Moncton pianist sharing lessons of her 'uphill battle' with performance anxiety
Musician and therapist team up on symposium to help perfectionist performers
Moncton pianist Emily Logan knows what it's like to be paralyzed by performance anxiety.
That's why the doctoral student at the University of British Columbia is involved in the symposium "Tackling Performance Anxiety with Heart and Wisdom" on May 25 in Moncton.
Logan has partnered with psychotherapist and musician Paula Wise and the New Brunswick Registered Music Teachers' Association to offer the event, aimed at both students and teachers.
When she was a child, Logan said, performing came easily, but in her teens the stress started to creep in. She still remembers the moment the anxiety took over.
I couldn't face walking on stage one more time.- Emily Logan
"I was backstage and it just seemed completely overwhelming to step on stage, and I ended up pulling out of that competition at the last second because I couldn't face walking on stage one more time," Logan said.
'You can't stop thinking about what went wrong'
At that time, as an undergraduate student studying piano performance at Mount Allison University, Logan was determined to win the "uphill battle" with her nerves.
"That was definitely a period of intense questioning because I was preparing myself to continue on in piano performance, but yet I had this block," she said. "I didn't quite know where to turn."
The feeling was beyond stage fright, which she defines as something that makes you feel jittery in the moment.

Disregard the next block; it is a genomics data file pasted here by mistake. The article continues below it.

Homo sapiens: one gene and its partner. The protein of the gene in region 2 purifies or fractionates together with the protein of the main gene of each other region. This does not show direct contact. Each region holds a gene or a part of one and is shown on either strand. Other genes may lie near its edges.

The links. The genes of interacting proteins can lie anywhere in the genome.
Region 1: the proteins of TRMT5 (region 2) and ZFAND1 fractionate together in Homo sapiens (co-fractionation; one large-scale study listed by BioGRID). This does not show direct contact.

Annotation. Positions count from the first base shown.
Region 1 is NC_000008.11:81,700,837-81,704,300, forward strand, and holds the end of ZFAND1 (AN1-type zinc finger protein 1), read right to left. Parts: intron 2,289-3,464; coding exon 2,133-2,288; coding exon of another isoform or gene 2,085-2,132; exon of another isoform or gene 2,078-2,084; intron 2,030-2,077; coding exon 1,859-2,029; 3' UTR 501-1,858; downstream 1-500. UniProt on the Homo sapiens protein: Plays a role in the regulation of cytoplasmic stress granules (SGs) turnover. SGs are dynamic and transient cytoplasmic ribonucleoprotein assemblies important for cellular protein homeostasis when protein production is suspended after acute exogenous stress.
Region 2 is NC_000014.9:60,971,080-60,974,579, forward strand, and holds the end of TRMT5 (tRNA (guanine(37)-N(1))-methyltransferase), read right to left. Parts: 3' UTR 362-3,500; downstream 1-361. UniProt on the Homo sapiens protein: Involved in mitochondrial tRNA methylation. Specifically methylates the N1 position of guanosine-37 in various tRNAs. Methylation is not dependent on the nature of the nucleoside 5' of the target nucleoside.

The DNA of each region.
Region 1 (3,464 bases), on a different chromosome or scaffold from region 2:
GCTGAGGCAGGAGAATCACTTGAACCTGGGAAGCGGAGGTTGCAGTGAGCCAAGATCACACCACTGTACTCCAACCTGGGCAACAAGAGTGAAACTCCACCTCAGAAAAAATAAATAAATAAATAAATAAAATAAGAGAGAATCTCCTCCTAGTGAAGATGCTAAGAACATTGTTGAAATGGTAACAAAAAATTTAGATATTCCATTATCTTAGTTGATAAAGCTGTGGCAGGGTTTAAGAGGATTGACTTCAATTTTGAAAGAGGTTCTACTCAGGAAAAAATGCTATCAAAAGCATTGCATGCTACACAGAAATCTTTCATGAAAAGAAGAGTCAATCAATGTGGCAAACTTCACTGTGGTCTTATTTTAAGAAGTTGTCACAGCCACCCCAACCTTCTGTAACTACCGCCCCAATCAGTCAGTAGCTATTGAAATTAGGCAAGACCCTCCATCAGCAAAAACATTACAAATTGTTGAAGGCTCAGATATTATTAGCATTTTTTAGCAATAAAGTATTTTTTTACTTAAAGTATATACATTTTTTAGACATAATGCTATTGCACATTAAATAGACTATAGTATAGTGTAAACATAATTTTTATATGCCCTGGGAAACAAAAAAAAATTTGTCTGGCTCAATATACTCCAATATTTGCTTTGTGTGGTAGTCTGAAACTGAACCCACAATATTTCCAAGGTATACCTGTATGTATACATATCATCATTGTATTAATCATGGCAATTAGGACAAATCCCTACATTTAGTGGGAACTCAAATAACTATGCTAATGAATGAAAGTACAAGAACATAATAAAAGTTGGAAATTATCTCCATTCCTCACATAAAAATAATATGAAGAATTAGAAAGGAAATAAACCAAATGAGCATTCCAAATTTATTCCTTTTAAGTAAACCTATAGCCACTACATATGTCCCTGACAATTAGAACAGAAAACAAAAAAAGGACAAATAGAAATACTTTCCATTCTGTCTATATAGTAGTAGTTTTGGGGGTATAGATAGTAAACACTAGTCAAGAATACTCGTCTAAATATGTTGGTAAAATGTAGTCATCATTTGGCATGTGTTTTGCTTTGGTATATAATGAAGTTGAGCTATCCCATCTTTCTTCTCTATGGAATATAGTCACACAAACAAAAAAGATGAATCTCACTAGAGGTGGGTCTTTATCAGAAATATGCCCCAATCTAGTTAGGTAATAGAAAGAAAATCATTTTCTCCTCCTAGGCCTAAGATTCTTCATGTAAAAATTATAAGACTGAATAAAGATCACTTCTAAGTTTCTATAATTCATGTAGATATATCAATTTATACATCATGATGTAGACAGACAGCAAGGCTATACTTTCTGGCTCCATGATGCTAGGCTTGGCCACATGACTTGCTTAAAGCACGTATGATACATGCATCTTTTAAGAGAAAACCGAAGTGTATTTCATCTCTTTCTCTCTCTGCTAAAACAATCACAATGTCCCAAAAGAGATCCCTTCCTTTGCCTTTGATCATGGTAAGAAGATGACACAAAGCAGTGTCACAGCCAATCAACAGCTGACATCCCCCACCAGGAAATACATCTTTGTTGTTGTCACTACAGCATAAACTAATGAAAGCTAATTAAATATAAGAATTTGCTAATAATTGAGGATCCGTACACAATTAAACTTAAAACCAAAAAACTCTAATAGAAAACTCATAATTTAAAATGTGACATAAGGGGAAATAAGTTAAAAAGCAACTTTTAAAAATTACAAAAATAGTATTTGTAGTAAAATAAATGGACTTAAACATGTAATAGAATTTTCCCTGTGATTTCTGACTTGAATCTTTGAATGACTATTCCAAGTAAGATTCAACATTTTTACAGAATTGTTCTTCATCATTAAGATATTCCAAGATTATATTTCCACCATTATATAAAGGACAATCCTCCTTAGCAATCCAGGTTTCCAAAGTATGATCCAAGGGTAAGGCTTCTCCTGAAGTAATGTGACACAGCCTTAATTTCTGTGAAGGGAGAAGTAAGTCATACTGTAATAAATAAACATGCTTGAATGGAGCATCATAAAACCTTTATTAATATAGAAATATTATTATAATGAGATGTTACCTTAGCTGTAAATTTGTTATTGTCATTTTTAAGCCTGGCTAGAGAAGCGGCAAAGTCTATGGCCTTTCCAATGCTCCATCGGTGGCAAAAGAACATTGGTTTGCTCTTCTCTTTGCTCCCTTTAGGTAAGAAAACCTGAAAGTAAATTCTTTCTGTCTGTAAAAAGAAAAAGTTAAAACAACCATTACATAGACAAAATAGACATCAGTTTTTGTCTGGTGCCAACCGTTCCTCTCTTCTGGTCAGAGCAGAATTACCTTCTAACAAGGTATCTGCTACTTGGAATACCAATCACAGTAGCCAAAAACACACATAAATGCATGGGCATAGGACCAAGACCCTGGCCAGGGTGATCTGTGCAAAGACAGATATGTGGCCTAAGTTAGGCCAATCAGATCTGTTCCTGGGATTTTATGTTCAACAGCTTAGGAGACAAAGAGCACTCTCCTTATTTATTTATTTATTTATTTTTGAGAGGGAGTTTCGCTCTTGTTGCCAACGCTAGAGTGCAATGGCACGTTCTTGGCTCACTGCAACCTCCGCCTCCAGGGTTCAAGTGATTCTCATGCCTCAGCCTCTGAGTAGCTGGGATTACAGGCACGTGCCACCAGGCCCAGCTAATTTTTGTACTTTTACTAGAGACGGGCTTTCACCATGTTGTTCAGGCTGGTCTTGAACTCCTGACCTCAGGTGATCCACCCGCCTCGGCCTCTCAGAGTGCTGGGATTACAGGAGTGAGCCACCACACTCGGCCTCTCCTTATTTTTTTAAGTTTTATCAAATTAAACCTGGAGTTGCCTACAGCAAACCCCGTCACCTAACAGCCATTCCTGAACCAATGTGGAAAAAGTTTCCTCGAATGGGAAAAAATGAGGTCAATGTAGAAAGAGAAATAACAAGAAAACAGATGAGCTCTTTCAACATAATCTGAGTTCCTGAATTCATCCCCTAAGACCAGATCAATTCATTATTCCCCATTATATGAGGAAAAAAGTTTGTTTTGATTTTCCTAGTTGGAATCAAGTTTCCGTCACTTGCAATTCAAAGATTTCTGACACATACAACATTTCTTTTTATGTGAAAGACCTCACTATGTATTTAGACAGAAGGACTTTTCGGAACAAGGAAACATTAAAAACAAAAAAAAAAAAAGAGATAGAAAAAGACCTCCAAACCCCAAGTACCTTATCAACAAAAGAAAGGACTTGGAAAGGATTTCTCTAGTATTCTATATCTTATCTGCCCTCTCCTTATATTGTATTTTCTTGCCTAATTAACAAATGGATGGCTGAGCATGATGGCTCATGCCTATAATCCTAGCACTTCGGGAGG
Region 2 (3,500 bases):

Performance anxiety, for Logan, started days before a performance and continued for days after.
"A lot of musicians talk about ruminating over their mistakes after a performance for weeks and sometimes months on end. You can't stop thinking about what went wrong instead of thinking about what went right," she said.
"We're not very forgiving of ourselves when we make mistakes."
Managing anxiety long-term
Logan turned to self-help books. She said breathing exercises and relaxation techniques helped her through her undergraduate degree and subsequent masters degree in piano performance at Ottawa University.
In order to get to a professional level, there has to be this element of drive and always striving for better. It's just sometimes that can get out of control.- Emily Logan
When she began her doctorate in musical arts at the University of British Columbia, however, the anxiety started to surface again.
"It's very competitive to get into these programs," she said. "So we feel like we always have to live up.
"You're the highest level of student in your department. The undergrads look up to you, the masters students look up to you. You feel like the professors always want you to play consistently well."
That's when Logan met Wise, who came in to do a class workshop.
Wise, who is also a performance coach, asked the students to introduce themselves and to say one thing they loved about their playing.
"I froze," Logan said. "I thought, 'I can think of about 10 things I hate about my playing, but I can't think of one thing I love.'"
Logan said she avoided eye contact with Wise, hoping she wouldn't be called on.
"And sure enough she looked at me and pointed to me, and started with me first."
Logan said that was the beginning of her relationship with Wise, which has helped her tremendously as a performer and as a teacher.
"In order to get to a professional level, there has to be this element of drive and always striving for better. It's just sometimes that can get out of control," she said.